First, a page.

Endometriosis is a condition in which tissue from the membrane that normally lines the uterus — the endometrium — grows outside the uterus, typically on the ovaries, fallopian tubes, intestines or other areas in the pelvis. This tissue acts just like the endometrium in accumulating blood in the monthly menses period, but it has no place to shed the blood at the end of the cycle. The accumulation of tissue and blood can cause inflammation and scarring, which can lead to other conditions, particularly pelvic pain and infertility. Blood trapped in the ovaries may develop into benign cysts called endometrioma.
Between 25 and 50 percent of infertile women are estimated to have endometriosis. Endometriosis affects more than one million women in the United States and at this time, the exact cause of the condition is unknown.

Typically, symptoms of endometriosis worsen over time. The severity of symptoms varies, and some women may not experience any symptoms at all. Symptoms may stop after menopause or during pregnancy, though they will return after the woman has the baby and begins menstruating again.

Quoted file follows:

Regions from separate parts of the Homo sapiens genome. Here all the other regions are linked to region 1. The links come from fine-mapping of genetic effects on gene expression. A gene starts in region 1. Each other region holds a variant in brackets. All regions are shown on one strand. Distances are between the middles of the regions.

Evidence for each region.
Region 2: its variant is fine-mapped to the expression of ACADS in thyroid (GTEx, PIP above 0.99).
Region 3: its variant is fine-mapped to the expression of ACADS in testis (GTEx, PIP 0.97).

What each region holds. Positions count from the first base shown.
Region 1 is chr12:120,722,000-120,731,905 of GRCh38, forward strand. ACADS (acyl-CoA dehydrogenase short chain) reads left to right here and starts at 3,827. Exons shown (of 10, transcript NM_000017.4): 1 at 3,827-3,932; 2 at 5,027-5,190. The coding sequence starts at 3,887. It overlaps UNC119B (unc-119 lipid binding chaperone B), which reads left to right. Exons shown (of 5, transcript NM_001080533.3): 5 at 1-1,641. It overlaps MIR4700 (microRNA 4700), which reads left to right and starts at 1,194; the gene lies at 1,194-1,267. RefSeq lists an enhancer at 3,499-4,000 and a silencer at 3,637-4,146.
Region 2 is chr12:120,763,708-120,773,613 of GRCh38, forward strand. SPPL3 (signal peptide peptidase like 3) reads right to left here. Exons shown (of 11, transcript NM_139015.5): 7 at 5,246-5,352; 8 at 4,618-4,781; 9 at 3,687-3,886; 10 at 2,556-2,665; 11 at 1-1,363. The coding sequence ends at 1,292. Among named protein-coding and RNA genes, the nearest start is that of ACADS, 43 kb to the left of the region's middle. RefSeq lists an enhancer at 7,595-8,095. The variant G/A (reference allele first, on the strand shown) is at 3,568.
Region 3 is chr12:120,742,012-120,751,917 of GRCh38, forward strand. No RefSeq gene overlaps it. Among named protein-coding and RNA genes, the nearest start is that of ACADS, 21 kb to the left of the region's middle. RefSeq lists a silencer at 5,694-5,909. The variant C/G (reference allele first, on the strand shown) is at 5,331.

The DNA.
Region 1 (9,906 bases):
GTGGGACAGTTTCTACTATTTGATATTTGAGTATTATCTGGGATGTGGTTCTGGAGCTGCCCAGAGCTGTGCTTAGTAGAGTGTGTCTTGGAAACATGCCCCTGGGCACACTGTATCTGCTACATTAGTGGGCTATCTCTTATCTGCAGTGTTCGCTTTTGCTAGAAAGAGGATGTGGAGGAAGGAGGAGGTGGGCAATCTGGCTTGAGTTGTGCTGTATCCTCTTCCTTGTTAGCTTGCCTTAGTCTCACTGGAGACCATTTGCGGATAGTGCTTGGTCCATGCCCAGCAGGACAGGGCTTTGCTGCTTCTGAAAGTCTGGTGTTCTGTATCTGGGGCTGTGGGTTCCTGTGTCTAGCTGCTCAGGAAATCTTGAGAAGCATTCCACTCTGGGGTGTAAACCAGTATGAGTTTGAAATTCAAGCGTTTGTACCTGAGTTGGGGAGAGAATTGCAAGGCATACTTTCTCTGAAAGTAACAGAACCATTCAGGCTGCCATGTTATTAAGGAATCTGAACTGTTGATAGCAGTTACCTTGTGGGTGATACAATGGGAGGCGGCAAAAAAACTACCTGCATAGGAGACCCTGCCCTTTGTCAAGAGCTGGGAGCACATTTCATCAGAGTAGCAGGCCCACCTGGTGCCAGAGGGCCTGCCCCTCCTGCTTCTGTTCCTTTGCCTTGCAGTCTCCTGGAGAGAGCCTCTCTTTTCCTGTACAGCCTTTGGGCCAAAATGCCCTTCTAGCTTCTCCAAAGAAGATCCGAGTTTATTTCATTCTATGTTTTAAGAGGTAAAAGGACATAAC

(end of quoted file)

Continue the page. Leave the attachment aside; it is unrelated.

Common symptoms may include:

Pelvic pain and cramping before and during periods
Lower back and stomach pain during periods
Excessive bleeding during periods
Pelvic pain during intercourse
Fatigue
Diarrhea
Constipation
Nausea
Infertility
These symptoms can occur with other conditions. If you're experiencing any of these symptoms, see your doctor to determine the cause.

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